“The virtual backgrounds were astonishing, marking a significant change in on-set processes for our industry. There was an initial learning curve to it, but the results speak for themselves,” said Eduardo. “The team running the projections was in constant communication with the DPs, in effect forming a tight integration between the virtual scenes with foreground real elements. Their integration was also important for the ongoing coordination between the DP, the Unreal team, the gaffer and me, not only to achieve the best results, but for the steady blending of the looks. Any colour adjustments by anybody on either side affected the image universally.”

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Where in the World

Eduardo had a professional 4K OLED Monitor set up directly next to the DP monitors, so they could watch the signal coming out of the cameras at high resolution and then immediately apply a matching colour grade to the individual cameras. This allowed the team to see live, in full detail, the combination of the real foreground with the virtual background.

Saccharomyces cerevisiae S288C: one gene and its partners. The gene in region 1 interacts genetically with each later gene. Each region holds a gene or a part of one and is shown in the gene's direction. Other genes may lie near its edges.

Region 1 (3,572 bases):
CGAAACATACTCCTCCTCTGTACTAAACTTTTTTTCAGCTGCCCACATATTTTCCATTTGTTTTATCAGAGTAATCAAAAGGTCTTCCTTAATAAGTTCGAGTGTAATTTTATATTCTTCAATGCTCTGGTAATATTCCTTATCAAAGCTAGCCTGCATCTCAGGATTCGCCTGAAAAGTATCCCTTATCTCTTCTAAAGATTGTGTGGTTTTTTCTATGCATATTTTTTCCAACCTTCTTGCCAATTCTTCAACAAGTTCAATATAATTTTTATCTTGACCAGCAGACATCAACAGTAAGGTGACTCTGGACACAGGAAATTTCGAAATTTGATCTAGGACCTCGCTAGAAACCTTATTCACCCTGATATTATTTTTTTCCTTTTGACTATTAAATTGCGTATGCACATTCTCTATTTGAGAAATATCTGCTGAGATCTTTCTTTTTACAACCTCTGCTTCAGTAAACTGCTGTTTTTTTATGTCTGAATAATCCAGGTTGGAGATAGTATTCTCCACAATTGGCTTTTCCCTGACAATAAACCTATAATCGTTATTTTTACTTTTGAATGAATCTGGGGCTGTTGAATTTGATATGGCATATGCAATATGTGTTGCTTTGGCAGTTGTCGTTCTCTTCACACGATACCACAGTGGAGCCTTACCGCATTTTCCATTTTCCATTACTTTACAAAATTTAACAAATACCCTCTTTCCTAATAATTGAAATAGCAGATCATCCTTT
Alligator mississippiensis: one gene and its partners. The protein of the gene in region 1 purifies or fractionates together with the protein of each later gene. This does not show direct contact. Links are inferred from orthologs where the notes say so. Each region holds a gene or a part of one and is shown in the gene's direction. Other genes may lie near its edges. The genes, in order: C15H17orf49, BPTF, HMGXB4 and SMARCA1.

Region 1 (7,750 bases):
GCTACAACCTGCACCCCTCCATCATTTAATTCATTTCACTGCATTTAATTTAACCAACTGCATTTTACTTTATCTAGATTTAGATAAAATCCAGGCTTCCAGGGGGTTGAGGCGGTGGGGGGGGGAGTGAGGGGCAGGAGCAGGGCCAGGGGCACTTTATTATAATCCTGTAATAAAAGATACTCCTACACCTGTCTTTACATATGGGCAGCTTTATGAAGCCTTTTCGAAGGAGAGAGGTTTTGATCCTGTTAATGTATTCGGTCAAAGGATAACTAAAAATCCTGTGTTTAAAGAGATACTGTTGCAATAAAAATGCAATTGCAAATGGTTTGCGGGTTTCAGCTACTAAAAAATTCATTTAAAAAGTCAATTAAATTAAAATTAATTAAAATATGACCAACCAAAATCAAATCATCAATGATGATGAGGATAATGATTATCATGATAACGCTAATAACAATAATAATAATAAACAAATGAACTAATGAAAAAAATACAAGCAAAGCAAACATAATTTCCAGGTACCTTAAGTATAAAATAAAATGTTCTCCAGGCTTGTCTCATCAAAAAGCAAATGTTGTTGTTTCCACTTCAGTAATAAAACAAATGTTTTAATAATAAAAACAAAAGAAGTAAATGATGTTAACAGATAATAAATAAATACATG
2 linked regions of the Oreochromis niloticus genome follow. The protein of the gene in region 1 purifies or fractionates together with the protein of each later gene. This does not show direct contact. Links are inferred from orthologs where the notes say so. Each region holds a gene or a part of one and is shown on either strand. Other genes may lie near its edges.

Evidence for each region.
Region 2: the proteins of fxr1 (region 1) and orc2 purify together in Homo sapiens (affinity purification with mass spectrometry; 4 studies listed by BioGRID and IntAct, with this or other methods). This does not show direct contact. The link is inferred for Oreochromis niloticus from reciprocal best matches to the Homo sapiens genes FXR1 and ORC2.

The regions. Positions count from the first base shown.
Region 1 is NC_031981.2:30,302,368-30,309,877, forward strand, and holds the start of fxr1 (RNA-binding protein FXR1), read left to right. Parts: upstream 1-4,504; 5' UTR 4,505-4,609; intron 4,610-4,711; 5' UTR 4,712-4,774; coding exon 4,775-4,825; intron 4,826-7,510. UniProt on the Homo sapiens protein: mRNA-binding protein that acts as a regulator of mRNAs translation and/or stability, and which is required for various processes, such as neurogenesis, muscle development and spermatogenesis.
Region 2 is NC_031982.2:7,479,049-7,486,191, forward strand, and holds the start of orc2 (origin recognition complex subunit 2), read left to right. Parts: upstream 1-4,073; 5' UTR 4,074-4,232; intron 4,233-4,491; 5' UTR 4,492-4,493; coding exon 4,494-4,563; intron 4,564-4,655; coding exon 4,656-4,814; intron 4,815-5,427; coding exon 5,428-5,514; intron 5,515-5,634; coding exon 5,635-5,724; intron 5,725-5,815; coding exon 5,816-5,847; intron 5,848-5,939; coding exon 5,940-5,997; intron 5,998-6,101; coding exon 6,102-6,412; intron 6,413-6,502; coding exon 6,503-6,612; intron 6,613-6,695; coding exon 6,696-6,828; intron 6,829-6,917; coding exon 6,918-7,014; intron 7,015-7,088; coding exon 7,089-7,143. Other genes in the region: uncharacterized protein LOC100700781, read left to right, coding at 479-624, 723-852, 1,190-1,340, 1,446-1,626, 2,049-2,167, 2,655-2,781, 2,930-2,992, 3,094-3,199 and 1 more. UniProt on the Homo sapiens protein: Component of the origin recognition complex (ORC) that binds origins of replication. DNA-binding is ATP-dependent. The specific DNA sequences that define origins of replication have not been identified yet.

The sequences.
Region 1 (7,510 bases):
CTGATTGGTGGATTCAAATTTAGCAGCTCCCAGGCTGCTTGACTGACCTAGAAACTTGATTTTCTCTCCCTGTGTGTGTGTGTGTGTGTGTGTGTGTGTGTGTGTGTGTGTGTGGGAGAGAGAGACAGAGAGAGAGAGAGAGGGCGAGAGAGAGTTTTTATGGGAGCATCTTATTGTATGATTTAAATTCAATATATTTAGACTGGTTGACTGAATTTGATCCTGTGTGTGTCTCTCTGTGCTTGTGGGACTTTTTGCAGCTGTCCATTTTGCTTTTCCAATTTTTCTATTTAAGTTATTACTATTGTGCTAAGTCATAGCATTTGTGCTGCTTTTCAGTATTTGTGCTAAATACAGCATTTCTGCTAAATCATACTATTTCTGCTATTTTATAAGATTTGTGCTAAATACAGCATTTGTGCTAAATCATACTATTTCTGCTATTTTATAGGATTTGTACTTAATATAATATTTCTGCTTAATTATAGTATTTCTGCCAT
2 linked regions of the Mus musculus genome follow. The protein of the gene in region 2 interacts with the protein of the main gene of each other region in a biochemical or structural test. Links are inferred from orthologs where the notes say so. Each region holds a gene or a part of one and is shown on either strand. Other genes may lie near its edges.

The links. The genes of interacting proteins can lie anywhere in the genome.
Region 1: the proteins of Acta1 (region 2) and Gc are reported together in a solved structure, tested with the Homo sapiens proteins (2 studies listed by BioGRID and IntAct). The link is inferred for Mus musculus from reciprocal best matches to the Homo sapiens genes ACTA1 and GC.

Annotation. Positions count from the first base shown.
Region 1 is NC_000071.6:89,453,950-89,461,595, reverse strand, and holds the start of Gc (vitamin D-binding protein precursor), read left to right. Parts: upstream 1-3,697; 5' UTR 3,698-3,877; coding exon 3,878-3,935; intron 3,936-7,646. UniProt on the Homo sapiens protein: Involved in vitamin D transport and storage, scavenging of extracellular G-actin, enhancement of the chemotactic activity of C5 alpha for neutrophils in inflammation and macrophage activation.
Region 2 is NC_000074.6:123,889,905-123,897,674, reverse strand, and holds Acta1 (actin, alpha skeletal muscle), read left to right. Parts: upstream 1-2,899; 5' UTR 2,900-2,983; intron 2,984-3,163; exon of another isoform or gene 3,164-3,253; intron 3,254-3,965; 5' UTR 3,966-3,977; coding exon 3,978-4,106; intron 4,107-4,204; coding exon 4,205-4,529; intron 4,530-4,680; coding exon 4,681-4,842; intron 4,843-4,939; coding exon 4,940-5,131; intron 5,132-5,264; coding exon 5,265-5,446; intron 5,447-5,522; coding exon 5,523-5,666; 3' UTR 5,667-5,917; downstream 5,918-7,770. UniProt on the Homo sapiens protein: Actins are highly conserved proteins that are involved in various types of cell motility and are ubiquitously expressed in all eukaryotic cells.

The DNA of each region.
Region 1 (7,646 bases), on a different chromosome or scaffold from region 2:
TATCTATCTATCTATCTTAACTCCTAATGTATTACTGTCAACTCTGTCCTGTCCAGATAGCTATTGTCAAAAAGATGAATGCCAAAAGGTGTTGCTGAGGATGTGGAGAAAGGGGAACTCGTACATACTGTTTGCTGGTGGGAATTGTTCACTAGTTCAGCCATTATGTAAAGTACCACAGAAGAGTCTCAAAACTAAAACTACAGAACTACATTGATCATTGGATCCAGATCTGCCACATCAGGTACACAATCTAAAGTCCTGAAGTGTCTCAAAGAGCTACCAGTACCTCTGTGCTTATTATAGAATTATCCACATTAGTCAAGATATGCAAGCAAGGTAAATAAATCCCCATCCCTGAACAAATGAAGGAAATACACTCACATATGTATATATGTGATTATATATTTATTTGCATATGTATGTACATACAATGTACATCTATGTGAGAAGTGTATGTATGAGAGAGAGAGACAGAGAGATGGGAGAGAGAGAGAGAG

He said, “Using the virtual set with 3D backgrounds is what has made the biggest difference to my digital imaging process, compared to anything I've worked on in the past. One day, you could be working in space, or out in the desert, the woods, a tunnel. All these set-ups were on same stage, sometimes happening on the same day.

“Advances in visualisation not withstanding, a huge number of talented people were equally important in making the story look real, from the art department to the animators who brought the characters to life, the special effects teams and the team manipulating the backgrounds. We learned a lot on season 1, but Grieg and Baz really understood the system from the very beginning, pushing it to achieve some amazing results. On season 2, the virtual volume was bigger, and the results were even more impressive.”